Ineson: I’m staying in the same hotel as you — I don’t want you to come around like Benedikta.

[everyone laughs]

Menkin: Where Barnabas and I intersect is kindness — he’s magnanimous. [everyone laughs] He’s so chatty!

Yndis: He talks so much — it’s like, ‘Barnabas, give us a break!’ [everyone laughs]

Menkin: I have no idea if sarcasm will come across in text. [laughs] But I’ve got to say, there’s something to be said for having to find out what drives the character you’re playing. If you’re playing a villain, a bad guy, somebody that is very, very different to you, you have to find out what drives them, and what they see as their goal so that you can then find that in yourself. Because our goals may be slightly different, but it feels the same. And that’s how I made sure that I could lock into who Barnabas was. So you go for faith, and you make it somebody who is so violently driven, and also is utterly sure that what they’re doing is the right thing.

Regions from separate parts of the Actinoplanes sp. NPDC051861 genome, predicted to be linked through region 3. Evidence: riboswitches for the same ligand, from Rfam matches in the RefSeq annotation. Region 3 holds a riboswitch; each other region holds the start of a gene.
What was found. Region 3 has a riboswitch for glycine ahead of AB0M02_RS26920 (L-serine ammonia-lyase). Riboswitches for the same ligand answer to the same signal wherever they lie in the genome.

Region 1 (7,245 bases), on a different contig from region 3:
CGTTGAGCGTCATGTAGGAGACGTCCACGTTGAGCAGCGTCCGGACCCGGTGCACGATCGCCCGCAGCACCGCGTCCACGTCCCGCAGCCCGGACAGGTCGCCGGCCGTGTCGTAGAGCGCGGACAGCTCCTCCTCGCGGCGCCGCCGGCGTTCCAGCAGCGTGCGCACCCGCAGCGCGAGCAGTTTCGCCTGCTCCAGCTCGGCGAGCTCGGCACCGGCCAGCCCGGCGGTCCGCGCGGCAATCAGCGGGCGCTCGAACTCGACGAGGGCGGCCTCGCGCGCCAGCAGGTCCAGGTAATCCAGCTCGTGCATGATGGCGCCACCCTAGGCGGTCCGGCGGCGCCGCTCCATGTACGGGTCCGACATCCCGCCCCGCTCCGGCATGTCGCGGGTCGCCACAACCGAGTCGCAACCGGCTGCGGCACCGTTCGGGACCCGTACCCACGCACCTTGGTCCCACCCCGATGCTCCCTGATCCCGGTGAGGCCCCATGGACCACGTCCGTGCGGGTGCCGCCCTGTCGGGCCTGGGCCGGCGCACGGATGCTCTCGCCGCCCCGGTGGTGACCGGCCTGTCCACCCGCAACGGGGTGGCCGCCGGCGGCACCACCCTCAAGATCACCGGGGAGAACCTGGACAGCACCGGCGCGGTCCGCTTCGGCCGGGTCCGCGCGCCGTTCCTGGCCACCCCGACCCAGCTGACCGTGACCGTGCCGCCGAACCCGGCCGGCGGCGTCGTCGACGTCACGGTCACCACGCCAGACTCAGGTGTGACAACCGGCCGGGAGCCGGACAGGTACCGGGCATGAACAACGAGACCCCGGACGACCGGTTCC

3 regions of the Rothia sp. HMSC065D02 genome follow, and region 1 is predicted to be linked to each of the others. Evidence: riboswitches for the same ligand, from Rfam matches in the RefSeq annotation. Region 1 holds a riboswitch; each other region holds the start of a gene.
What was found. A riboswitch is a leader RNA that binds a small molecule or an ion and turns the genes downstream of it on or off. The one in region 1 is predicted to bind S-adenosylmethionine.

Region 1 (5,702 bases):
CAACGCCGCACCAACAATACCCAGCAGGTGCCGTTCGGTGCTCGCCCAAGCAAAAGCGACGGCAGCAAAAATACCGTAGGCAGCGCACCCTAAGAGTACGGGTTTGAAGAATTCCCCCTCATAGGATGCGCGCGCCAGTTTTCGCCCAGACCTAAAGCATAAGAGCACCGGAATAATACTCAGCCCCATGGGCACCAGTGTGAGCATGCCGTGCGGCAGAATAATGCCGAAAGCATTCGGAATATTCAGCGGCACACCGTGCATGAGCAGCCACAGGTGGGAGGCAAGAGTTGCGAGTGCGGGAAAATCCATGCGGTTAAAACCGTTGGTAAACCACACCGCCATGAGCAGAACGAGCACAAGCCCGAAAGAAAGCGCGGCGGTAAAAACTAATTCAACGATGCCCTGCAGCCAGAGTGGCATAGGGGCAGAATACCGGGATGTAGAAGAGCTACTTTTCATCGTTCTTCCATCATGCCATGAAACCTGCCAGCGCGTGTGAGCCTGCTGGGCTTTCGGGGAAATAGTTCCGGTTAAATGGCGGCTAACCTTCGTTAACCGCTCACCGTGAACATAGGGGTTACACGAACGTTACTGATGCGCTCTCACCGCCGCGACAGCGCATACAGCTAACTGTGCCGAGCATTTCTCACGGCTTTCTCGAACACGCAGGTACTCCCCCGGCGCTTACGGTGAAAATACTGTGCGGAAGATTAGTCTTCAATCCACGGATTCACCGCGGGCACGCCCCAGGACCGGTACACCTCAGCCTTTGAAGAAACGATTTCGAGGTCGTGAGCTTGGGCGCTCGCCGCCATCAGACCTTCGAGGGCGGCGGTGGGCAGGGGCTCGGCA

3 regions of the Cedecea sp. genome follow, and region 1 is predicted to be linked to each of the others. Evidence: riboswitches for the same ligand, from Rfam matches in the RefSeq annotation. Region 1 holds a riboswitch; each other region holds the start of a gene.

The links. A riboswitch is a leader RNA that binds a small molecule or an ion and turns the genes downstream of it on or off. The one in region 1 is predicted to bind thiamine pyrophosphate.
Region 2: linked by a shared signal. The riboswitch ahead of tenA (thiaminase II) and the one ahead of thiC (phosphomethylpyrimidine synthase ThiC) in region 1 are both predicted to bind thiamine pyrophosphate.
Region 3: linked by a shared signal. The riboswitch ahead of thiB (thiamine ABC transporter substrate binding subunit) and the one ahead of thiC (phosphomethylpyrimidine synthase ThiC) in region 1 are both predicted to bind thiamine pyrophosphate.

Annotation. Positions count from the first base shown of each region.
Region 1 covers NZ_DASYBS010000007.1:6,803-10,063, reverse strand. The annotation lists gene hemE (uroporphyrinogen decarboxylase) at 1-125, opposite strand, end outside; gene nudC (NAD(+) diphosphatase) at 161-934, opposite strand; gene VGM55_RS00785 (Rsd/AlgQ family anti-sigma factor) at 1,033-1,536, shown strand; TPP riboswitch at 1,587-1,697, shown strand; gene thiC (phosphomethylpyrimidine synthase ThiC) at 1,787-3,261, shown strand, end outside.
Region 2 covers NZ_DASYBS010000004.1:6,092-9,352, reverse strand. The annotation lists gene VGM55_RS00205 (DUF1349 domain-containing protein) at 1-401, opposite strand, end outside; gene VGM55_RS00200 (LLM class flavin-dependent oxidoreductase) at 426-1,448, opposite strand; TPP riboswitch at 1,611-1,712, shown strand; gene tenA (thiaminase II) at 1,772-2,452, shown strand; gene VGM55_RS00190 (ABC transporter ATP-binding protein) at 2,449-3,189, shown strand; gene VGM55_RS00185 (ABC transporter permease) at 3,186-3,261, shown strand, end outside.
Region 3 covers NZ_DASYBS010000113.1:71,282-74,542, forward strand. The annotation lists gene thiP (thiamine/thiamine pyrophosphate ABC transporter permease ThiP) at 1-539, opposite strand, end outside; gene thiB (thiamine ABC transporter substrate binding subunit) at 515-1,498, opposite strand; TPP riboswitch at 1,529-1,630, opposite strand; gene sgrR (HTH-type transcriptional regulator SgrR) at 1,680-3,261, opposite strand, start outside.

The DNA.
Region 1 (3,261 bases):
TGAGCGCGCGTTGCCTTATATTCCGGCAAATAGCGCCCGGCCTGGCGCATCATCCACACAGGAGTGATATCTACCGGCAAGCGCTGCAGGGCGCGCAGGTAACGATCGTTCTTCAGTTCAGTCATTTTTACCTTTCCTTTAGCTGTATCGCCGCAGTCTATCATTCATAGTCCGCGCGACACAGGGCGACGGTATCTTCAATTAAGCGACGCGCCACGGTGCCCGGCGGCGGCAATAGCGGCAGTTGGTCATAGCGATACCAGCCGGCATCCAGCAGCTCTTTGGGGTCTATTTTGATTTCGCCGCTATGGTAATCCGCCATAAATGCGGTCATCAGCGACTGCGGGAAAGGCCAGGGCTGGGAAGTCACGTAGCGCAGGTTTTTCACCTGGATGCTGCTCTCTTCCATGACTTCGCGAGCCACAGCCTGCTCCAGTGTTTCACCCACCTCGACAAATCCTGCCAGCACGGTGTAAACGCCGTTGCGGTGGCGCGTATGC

You all said that this whole experience was discovering how big Final Fantasy is. So on this journey — at this pre-launch event and leading up to it — what’s it been like to see the love people have for this 35-year-old franchise and the excitement for XVI? Do you have a favourite interaction with a fan throughout all of this?

Final Fantasy XVI pre-launch event

The Final Fantasy XVI pre-launch event in Los Angeles.